About this series
‘Ethics’ is an entanglement of intent and practice usually presented as having a foundation of moral absolutes. Archaeology works across time, space and culture constructively and materially to question parts of this foundation and to suggest alternative best praxis. The field is no longer an imperial and androcentric pastime practiced by European dilettantes with shared, if questionable ‘values’. Indeed, the discipline has never been more diverse in terms of practitioners and communities impacted by archaeological work. But ‘values’ are not stable entities and are often used to justify and naturalise specific social orders and inequalities. Archaeology is now at a point where it can collectively look back on its history and provide a timely critique of itself. Looking forward, it can make steps to atone for its colonial and practice-wise complicity by setting up key dialogues and inquiries between people, places, objects and events. For example, is ‘looting’ ancient artefacts in order to feed one’s family ethical? How is excavation – a destructive technique – ever justified? Is modern Indigenous re-use of artefacts, places and symbols best understood as cultural appropriation or cultural continuation?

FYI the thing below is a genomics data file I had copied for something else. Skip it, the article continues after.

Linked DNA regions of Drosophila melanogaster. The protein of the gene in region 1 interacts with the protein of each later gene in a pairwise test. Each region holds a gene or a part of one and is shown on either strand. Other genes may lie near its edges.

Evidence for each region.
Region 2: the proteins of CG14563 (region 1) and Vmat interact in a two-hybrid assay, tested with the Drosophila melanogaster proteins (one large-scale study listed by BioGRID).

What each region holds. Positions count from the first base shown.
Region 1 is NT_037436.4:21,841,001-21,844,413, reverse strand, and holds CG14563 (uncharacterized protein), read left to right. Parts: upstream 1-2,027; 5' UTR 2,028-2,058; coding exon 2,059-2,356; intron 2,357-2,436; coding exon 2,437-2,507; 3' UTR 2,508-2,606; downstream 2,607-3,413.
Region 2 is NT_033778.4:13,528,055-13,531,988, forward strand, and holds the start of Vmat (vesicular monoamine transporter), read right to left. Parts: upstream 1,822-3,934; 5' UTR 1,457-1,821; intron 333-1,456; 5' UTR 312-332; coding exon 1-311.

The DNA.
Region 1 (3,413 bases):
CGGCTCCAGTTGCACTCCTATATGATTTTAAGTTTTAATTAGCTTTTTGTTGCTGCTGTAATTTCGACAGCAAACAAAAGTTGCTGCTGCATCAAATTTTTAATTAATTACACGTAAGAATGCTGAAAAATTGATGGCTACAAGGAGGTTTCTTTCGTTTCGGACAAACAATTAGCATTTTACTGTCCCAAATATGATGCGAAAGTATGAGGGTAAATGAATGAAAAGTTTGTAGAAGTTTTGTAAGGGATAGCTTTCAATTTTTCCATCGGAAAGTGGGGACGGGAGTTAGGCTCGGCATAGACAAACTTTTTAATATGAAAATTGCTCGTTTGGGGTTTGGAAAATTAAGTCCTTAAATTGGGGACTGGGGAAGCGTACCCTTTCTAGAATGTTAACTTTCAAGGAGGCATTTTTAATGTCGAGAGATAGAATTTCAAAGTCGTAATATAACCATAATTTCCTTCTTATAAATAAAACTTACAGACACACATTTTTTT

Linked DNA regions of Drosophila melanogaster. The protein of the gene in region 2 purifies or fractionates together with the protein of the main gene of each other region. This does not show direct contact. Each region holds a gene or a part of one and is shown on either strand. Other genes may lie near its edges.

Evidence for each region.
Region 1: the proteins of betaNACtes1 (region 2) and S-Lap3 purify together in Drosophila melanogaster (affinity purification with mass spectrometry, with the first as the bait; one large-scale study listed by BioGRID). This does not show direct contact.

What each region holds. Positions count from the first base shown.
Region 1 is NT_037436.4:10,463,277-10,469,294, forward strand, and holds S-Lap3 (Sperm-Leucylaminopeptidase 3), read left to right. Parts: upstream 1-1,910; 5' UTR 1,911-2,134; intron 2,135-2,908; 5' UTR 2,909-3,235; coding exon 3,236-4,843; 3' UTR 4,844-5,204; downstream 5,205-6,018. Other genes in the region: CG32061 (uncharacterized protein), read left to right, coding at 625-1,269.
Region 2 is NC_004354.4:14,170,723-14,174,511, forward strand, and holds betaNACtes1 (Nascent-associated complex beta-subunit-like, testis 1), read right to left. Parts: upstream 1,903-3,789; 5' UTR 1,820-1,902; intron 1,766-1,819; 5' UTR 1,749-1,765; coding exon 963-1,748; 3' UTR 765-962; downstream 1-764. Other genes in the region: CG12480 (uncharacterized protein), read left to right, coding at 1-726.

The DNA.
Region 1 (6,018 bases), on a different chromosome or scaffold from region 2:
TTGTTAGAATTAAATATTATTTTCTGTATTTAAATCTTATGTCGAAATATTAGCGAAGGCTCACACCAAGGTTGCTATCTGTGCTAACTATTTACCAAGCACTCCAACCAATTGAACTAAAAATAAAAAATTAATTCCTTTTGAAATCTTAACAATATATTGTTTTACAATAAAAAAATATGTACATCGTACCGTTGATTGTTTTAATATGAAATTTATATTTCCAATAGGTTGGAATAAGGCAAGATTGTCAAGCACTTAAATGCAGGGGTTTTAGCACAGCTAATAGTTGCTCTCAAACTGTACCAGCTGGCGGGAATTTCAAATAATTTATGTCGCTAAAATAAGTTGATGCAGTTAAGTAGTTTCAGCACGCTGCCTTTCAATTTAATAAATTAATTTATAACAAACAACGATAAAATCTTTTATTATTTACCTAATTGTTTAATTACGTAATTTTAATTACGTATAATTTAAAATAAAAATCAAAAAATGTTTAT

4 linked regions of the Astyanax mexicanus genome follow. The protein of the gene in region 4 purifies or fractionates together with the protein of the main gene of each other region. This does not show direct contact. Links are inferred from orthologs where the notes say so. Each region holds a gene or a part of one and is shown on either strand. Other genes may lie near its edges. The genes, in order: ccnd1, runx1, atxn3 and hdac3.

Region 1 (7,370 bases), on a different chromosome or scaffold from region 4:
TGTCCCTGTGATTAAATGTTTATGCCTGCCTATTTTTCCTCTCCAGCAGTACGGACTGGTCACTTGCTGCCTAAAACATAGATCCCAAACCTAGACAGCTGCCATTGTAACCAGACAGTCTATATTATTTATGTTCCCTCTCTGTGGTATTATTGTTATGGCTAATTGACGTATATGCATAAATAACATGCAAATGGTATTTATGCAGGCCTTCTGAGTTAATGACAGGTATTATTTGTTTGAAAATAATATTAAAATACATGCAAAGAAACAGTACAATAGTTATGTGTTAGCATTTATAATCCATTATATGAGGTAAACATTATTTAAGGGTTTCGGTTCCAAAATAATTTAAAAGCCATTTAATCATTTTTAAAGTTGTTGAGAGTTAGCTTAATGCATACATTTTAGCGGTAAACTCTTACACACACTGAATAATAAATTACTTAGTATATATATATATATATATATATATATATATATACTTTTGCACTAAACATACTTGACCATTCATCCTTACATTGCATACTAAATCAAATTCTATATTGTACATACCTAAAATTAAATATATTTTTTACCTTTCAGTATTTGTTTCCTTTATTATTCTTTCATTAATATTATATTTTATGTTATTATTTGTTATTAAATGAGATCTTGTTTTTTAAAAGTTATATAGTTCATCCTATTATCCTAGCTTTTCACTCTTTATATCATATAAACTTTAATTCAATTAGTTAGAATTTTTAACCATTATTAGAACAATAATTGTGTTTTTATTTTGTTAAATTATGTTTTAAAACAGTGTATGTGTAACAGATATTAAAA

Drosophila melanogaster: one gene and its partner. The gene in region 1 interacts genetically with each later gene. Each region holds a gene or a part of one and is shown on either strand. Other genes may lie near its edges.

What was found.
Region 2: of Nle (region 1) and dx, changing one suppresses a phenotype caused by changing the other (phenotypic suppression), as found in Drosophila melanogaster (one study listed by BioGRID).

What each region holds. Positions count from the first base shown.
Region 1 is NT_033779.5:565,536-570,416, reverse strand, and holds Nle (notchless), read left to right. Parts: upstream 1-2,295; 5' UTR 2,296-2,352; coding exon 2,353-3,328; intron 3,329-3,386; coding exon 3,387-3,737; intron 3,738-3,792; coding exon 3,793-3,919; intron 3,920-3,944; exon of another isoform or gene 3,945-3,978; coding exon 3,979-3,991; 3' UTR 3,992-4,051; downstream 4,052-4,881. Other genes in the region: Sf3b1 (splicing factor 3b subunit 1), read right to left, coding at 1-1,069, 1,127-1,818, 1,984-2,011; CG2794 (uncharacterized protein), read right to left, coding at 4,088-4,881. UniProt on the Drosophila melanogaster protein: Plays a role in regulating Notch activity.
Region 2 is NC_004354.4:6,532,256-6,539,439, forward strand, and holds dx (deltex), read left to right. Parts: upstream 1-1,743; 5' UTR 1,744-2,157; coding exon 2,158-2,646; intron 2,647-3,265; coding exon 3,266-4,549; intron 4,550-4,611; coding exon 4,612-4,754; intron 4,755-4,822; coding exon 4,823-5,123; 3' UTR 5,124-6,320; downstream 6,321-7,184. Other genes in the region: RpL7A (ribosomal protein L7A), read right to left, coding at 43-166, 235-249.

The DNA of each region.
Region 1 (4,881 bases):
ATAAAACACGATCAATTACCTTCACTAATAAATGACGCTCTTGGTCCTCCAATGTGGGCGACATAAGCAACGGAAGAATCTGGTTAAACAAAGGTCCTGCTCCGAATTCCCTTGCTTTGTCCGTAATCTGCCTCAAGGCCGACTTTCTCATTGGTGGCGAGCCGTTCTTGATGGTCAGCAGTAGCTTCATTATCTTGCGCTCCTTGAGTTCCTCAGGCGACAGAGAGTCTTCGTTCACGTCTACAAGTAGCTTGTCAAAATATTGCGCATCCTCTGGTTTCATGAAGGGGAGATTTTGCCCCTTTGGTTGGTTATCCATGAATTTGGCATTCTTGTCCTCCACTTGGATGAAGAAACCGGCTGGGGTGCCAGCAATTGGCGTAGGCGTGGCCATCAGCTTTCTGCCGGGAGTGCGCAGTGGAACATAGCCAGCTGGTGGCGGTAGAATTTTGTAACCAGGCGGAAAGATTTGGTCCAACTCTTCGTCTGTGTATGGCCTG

Responses to such questions are seldom absolute, but neither need they be debilitatingly relativistic. By adopting a global coverage that pairs cutting-edge theory with detailed case studies to highlight successful archaeologies as well as lacunae and failed but instructive projects, brings to light the ethical best practices. Archaeologists have multiple, concatenated social responsibilities to people past, present and future, as well as material responsibilities to the archaeological ‘record’ and the institutions that govern that record. Ethical Archaeologies would draw from established and emergent expertise and experience in southern and northern hemispheres to constitute a pre-eminent locus for the discussion and dissemination of past and contemporary thought on ethics in the practice of archaeology and related fields such as anthropology, museology, indigenous studies, law, education, heritage management and tourism.